The mold or die refers to the tooling used to produce plastic parts in molding. Traditionally injection molds have been expensive to manufacture and were only used in high-volume production applications where thousands of parts were produced. Molds are typically constructed from hardened steel, pre-hardened steel, aluminum, and/or beryllium-copper alloy. The choice of material to build a mold from is primarily one of economics. Steel molds generally cost more to construct but offer a longer lifespan that will offset the higher initial cost over a higher number of parts made before wearing out. Pre-hardened steel molds are less wear resistant and are primarily used for lower volume requirements or larger components. The hardness of the pre-hardened steel measures typically 38-45 on the Rockwell-C scale. Hardened steel molds are heat treated after machining, making them superior in terms of wear resistance and lifespan. Typical hardness ranges between 50 and 60 Rockwell-C (HRC).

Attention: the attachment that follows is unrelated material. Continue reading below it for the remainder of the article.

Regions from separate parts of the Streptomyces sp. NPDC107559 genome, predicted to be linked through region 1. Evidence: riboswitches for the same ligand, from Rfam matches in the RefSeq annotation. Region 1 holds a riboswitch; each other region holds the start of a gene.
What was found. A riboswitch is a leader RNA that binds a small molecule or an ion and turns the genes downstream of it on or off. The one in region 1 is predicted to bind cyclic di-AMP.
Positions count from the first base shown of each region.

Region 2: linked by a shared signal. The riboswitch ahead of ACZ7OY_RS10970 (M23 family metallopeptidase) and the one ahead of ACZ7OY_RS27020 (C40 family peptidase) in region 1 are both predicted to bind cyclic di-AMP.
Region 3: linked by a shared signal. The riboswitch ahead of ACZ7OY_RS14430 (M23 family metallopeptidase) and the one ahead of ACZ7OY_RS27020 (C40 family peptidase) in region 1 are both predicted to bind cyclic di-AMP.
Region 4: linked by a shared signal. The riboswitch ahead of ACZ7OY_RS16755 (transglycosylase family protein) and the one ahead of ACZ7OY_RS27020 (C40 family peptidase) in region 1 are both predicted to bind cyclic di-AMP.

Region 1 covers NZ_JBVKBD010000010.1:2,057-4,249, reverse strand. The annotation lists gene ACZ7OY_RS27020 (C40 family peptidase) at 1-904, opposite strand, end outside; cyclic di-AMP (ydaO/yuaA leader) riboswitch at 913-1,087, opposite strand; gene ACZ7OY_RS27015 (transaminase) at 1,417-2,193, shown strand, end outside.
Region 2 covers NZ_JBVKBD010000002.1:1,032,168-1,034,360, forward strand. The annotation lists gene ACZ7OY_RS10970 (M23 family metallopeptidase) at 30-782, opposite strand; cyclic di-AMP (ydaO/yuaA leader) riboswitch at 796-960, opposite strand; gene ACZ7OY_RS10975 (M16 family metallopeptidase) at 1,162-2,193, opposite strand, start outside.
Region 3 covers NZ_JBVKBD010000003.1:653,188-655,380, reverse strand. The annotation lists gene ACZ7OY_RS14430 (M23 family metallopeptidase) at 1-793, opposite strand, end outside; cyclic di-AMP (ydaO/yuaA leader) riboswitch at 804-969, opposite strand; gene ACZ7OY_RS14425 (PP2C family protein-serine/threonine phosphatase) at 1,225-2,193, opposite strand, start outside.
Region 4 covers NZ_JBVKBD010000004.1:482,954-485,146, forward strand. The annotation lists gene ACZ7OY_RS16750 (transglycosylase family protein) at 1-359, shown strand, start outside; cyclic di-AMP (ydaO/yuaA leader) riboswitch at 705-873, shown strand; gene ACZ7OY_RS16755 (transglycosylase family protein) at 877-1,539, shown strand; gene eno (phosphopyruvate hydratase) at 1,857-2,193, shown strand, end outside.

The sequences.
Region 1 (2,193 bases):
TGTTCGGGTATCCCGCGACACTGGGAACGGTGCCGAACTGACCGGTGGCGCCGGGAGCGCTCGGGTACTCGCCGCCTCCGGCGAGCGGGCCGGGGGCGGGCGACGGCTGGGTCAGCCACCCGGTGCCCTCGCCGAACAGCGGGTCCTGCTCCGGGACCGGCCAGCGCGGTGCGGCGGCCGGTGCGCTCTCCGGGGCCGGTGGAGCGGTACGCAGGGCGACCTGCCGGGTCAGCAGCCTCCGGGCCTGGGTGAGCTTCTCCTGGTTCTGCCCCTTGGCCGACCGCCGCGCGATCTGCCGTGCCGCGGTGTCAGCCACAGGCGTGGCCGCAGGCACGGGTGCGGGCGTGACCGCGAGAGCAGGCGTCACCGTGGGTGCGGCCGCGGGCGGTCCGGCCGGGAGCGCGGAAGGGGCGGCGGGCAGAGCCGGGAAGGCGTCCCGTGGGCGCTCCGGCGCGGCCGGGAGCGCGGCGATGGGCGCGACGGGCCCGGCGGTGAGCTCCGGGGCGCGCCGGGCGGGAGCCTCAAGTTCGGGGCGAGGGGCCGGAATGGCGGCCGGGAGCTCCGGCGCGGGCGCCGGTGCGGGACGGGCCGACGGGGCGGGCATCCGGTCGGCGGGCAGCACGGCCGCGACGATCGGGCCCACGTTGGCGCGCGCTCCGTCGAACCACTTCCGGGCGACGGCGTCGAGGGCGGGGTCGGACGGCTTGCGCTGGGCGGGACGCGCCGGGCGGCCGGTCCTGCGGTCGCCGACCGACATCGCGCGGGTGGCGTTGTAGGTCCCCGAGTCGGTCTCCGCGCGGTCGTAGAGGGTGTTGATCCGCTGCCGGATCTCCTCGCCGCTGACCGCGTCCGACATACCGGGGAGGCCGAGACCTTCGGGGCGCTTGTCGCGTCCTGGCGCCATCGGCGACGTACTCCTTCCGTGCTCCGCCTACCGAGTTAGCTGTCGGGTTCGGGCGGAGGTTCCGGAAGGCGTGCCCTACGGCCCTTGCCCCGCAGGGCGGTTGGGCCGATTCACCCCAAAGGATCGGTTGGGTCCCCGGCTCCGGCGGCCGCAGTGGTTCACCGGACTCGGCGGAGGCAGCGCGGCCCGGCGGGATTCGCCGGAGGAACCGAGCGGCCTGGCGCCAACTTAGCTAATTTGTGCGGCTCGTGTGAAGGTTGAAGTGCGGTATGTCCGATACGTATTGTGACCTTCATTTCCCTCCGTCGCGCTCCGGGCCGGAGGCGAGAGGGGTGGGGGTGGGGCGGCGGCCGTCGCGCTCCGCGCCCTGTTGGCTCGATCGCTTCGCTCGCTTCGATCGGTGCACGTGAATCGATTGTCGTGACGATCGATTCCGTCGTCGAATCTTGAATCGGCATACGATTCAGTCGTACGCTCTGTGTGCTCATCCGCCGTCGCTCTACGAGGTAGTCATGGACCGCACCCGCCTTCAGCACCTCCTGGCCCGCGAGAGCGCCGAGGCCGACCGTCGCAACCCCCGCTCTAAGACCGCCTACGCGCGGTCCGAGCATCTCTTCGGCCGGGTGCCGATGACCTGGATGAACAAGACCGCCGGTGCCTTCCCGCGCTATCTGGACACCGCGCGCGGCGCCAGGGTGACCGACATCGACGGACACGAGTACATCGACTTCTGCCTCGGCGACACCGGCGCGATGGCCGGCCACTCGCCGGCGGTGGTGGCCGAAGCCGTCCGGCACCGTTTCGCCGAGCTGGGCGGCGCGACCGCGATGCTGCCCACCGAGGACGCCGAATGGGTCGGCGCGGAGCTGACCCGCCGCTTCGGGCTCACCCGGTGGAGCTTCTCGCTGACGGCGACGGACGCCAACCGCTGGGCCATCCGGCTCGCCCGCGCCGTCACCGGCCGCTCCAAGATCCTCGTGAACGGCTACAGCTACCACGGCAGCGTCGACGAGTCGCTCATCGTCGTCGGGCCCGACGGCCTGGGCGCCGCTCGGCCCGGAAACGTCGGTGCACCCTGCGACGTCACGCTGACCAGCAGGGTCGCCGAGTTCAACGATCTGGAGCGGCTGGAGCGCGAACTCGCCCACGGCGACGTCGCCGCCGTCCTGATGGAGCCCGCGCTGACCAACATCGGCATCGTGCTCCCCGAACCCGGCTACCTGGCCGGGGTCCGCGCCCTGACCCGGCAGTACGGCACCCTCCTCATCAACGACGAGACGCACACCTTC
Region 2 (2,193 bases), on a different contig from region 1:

Aluminum molds cost substantially less than steel molds, and when higher grade aluminum such as QC-7 and QC-10 aircraft aluminum is used and machined with modern computerized equipment, they can be economical for molding hundreds of thousands of parts. Aluminum molds also offer quick turnaround and faster cycles because of better heat dissipation. They can also be coated for wear resistance to fiberglass reinforced materials. Beryllium copper is used in areas of the mold which require fast heat removal or areas that see the most shear heat generated.